The Jaguars’ version of Where’s Waldo is Where’s Shad?
The Jaguars owner is a billionaire with business interests across the globe, but he is in danger of becoming another William Clay Ford, the late Lions’ owner who also happened to be in the car business and had a reputation for hiring incompetent executives.
Khan rarely gives interviews, but you have to wonder what he thinks of the way the men he entrusted his football team are running it.
The departure of Yannick Ngakoue for a second- and conditional fifth- round pick to the Vikings is another example that the Jaguars can’t keep their core together and too many of their best players want to leave.
And that was followed the next day by the cutting of Leonard Fournette, who was drafted with the fourth pick in the 2017 draft when Patrick Mahomes and Deshaun Watson were on the board. Cutting him was another reminder of that blunder.
There was speculation the move meant the Jaguars were tanking. The real reason is that they were getting rid of another mistake. They are probably better off without Fournette, but if they decided he no longer fit in their plans, why didn’t they address the running back position in the offseason?
Jaguars mistakes are like subway trains — there’s always another one coming down the tracks soon.
Since Khan took control of the season in 2012, they’ve had one winning season.
He has picked two men to run his team. Dave Caldwell, who had never been a general manager, Tom Coughlin, who had a reputation for being a good coach but mismanaged the cap when he was in charge of the franchise as the team’s first coach.
Caldwell started out with four losing seasons and whiffed on his biggest decision – the drafting of Blake Bortles. So, Khan brought back Coughlin, who had instant success with the 2017 playoff team. He also kept Caldwell in the front office.
But then it all fell apart after the 2017 and Coughlin was fired late in the 2019 season when the NFL singled him out for leading the league in grievances filed by the players.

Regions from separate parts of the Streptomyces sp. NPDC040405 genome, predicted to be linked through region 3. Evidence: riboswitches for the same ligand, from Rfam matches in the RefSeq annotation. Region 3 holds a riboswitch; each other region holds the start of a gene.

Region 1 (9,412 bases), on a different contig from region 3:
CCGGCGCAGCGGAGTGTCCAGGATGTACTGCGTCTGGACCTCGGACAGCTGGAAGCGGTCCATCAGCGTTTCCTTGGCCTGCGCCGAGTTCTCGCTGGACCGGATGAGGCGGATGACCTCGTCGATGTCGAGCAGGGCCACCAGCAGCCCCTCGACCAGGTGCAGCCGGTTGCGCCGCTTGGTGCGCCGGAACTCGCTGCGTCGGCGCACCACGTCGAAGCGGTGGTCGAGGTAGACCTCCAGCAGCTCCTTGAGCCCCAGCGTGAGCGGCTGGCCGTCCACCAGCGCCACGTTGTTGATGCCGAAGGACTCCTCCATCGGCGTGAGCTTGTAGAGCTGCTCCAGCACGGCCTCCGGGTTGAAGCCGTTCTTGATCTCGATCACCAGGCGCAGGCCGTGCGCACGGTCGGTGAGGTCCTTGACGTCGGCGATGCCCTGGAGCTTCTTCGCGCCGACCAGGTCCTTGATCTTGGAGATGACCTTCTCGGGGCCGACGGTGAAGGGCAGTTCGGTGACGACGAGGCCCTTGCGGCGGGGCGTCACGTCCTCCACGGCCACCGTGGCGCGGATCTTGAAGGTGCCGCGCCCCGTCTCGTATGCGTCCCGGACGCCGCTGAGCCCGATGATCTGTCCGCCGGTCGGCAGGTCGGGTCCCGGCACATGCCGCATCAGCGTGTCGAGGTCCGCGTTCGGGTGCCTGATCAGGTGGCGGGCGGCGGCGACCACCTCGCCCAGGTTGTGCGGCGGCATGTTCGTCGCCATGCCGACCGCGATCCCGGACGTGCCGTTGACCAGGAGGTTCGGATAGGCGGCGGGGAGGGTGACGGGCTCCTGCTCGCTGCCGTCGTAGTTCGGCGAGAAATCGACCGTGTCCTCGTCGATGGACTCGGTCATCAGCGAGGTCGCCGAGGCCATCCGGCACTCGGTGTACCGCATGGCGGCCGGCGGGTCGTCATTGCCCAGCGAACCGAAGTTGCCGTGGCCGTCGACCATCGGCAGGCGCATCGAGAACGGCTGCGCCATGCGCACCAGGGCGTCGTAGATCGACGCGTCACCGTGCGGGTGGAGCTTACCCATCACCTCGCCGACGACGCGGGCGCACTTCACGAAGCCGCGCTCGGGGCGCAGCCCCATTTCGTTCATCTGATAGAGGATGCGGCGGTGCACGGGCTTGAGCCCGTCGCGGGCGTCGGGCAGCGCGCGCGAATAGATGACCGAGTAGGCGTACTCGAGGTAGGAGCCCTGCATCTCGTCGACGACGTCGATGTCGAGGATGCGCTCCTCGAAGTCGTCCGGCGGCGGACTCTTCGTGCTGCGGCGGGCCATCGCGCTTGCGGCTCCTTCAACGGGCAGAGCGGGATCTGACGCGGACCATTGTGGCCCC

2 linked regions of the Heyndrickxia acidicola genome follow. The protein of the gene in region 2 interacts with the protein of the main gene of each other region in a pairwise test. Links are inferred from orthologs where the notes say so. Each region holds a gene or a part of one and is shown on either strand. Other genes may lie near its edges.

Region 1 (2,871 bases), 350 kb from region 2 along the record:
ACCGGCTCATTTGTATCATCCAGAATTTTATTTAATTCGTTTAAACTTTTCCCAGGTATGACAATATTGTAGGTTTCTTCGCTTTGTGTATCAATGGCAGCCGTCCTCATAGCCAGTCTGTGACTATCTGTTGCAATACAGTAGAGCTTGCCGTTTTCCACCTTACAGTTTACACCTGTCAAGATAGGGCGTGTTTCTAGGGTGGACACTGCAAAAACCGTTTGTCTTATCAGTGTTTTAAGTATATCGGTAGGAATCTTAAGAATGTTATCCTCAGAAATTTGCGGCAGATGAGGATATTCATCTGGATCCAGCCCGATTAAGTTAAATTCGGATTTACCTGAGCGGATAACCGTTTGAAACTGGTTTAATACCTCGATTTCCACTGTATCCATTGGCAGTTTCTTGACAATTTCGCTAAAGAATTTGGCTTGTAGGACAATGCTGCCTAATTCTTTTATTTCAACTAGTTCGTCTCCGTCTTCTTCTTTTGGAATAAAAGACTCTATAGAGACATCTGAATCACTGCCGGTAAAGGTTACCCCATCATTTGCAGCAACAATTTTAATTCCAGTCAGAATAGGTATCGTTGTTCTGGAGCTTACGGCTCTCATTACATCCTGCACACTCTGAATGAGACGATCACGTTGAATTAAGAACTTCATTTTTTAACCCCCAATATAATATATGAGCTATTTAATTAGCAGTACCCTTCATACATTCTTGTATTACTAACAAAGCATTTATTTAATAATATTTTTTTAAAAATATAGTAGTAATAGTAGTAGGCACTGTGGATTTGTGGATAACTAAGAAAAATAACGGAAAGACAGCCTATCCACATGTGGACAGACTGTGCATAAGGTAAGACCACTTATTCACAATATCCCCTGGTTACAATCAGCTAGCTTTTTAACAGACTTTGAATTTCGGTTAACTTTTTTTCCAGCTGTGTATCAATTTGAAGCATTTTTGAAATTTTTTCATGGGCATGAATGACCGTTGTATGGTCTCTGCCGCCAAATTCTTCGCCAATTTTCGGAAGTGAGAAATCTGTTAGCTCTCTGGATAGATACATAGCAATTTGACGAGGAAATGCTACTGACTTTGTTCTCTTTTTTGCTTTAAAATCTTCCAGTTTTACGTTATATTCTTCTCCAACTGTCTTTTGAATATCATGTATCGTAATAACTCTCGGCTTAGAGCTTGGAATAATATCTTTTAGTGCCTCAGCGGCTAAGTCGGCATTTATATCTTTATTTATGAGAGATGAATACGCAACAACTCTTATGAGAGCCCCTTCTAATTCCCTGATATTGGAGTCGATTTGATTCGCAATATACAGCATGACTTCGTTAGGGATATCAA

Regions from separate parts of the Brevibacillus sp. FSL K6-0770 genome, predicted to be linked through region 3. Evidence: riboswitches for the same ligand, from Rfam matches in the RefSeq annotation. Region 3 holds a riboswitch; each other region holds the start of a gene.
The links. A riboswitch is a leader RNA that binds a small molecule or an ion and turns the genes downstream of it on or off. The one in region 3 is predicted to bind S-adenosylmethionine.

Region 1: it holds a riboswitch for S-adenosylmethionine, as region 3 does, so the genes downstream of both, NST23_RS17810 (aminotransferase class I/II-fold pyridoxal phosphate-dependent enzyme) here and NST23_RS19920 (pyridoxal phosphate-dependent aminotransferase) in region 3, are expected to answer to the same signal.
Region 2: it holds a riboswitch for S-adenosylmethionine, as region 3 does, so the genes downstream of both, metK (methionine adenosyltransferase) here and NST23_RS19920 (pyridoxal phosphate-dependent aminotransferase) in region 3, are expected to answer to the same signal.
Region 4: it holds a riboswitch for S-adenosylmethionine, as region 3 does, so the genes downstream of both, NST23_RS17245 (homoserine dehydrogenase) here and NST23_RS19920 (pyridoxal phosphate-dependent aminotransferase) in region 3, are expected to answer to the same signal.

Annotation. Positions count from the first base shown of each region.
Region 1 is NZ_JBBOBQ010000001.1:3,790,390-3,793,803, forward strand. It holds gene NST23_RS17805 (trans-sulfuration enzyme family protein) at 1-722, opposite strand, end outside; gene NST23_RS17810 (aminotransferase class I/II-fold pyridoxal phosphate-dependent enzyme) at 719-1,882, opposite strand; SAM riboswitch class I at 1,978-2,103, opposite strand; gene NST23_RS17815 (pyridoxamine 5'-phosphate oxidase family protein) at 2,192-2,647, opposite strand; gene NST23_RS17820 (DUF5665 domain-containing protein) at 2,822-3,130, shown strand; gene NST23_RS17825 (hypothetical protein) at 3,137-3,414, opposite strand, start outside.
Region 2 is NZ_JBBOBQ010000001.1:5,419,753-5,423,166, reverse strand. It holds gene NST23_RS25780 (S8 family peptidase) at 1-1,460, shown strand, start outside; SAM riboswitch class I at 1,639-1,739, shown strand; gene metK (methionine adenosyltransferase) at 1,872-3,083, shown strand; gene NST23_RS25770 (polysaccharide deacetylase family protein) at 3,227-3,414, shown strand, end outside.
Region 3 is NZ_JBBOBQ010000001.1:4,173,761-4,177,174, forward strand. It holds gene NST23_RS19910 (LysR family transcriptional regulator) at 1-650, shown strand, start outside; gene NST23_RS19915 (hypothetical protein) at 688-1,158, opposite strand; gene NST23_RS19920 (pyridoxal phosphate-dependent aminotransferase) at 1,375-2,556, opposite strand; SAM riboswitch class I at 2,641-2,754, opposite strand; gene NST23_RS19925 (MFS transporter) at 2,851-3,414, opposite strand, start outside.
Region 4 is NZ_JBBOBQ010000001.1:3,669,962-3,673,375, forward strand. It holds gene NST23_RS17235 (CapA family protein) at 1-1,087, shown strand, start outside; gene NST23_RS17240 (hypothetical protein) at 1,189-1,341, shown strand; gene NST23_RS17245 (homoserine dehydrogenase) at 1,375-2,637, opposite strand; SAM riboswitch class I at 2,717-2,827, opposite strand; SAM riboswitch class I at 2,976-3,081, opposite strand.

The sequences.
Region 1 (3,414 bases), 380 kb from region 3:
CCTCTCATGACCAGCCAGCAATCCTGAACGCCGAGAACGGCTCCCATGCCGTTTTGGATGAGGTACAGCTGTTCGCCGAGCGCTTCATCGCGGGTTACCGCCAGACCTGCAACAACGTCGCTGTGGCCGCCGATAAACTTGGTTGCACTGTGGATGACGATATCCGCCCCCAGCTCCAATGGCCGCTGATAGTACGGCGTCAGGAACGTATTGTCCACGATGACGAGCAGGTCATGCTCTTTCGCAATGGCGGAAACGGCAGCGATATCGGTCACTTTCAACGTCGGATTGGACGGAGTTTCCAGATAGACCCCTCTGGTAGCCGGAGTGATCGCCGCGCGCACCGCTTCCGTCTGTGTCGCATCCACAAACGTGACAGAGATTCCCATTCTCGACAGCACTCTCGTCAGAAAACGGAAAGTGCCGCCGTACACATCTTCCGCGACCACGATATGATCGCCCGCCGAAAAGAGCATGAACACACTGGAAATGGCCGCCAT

Instead of cleaning house, Khan put Caldwell back in charge and they had another losing season last year. And still Khan kept Caldwell and coach Doug Marrone for another season.
The Ngakoue situation is another example of Caldwell’s mismanagement. When Ngakoue made it obvious he no longer wanted to play for the Jaguars, Caldwell could have traded him before last April’s draft to get immediate picks for him.
Instead, he franchised him and his $17.8 million tag salary counted against their cap.
He could have stuck to his guns and refused to give him up unless he got a first-round pick. Instead, he caved two weeks before the season started and traded him. The trade should have been made before the draft. And he would have had the money allotted to Ngakoue to spend in other areas.
Now it is too late to make much difference this year.
Ngakoue was one of the six Pro Bowlers on the 2017 team’s defense, and they are now all gone.
One of the departed, A.J. Bouye, gave an interview on Sirius XM outlining the dysfunction of the organization.
Everybody in football knows the Jaguars need a clean sweep of the front office. There’s no point in detailing all their failures. The record speaks for itself.
Khan either doesn’t understand he needs to start over or doesn’t know how to find a good executive.
Meanwhile, the spotlight is now on Khan. The team figures to have another losing season this year. Caldwell will have the excuse of the lack of an offseason because of Covid 19 and lobby for another year.
Does Khan give it to him or start over? And if he starts over, will he avoid striking out on hiring a third executive to run the team in less than a decade?
The buck stops at his desk. He’s got to figure out how to run a successful team or the losing will continue.